While there are literally dozens of factors that come into play for conception, hormones are a major part of the equation; balancing them can be key to a successful pregnancy. Dr. Robby Setton, a doctor with Shady Grove Fertility and a passion for working with infertility patients, shares his own raw story of how hormones problems complicated his and his wife's dream of starting a family.
If you’re struggling with infertility, you may have heard a lot about hormones and perhaps a specific hormone called prolactin. Read on to learn more about how it functions in your body, how it impacts your fertility, and how you can balance prolactin levels to help increase your chances of conceiving.
Prolactin, also known as luteotropic hormone or luteotropin, is a protein found in both females and males. The most common function is enabling females to produce milk. It is produced in the anterior pituitary gland, as well as the uterus, brain, breasts, prostate, adipose tissue, skin and immune cells.
While it typically is not a hormone we hear much about, according to the Endocrine Society’s Hormone Health Network, an overabundance of prolactin in the blood causes hyperprolactinemia. Side effects of high prolactin levels and subsequent hyperprolactinemia can include irregular menstruation as well as estrogen and testosterone deficiencies that make it difficult to conceive.
If high levels of prolactin are found pre-pregnancy, it can be an indicator of deeper hormonal issues. The normal production of estrogen and progesterone may be impacted, which means ovulation can become irregular or even stop completely.
Hyperprolactinemia can indicate other health issues are at play as well, such as pituitary tumors, hypothyroidism, liver or kidney disease, or anorexia. If prolactin levels are high, it’s important to address these health issues before attempting to conceive, whether naturally or via fertility treatment. Hyperprolactinemia is reversible and, with proper attention, it’s relatively easy to return to normal prolactin levels for pregnancy.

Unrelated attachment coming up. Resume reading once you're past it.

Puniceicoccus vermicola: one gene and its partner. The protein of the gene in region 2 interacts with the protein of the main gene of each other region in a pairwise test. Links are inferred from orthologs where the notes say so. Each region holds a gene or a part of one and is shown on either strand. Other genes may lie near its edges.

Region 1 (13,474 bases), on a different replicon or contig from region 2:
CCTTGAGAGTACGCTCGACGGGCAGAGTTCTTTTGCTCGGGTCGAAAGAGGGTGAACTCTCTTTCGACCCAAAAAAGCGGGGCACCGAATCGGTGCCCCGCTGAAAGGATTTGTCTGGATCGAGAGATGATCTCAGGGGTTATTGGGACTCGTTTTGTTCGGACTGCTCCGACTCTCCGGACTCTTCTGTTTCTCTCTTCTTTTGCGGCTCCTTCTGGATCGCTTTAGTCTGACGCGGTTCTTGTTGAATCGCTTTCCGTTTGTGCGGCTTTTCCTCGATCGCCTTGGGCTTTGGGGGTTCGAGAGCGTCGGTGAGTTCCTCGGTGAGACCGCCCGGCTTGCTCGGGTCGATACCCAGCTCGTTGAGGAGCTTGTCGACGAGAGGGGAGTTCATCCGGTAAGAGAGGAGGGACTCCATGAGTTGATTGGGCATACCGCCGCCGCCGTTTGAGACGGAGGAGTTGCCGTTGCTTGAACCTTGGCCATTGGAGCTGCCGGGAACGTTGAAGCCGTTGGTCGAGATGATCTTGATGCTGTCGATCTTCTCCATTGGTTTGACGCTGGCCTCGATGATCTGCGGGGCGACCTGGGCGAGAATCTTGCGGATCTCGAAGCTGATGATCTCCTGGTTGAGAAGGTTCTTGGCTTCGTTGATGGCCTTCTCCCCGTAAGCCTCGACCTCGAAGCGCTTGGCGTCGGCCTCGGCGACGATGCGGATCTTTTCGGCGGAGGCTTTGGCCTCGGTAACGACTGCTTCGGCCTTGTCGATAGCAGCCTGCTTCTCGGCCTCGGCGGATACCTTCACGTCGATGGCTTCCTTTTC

One of the more common treatments is a dopamine agonist, a medication to help the brain produce dopamine to control high prolactin levels. Surgery may also be suggested if a prolactinoma tumor is discovered.
A combination of medication and surgery typically treats high prolactin, but it is also possible to reduce the level of prolactin with natural treatment by looking at some of the lifestyle factors. Common stressors can raise prolactin levels; low blood sugar, strenuous exercise, and certain psychiatric and acid reflux medications could play a role too.
Since studies have already shown that stress is linked to infertility, incorporating relaxation techniques into daily life can have a positive effect on some of these contributing factors.
Nutrition should be taken into account as well. Foods that lower prolactin levels are generally high in zinc; think shellfish, beef, turkey and beans. It’s also important to get plenty of B6, so foods like potatoes, bananas, wild salmon, chicken and spinach can help boost those vitamin levels. The herb chaste tree has shown effectiveness in lowering prolactin and homeopathy may also be useful in balancing hormones. It’s important to discuss treatment options with your doctor or a naturopathic physician to determine the best course of action for you.
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And, are you a woman who enjoyed a healthy and successful pregnancy? Do you have friends or family who have suffered from infertility or need assistance from someone else to build their family? Have you ever considered the role you could play in helping someone else build their family - as a surrogate? Learn more about the process of helping someone else's dream of building a family come true. We would love to talk with you.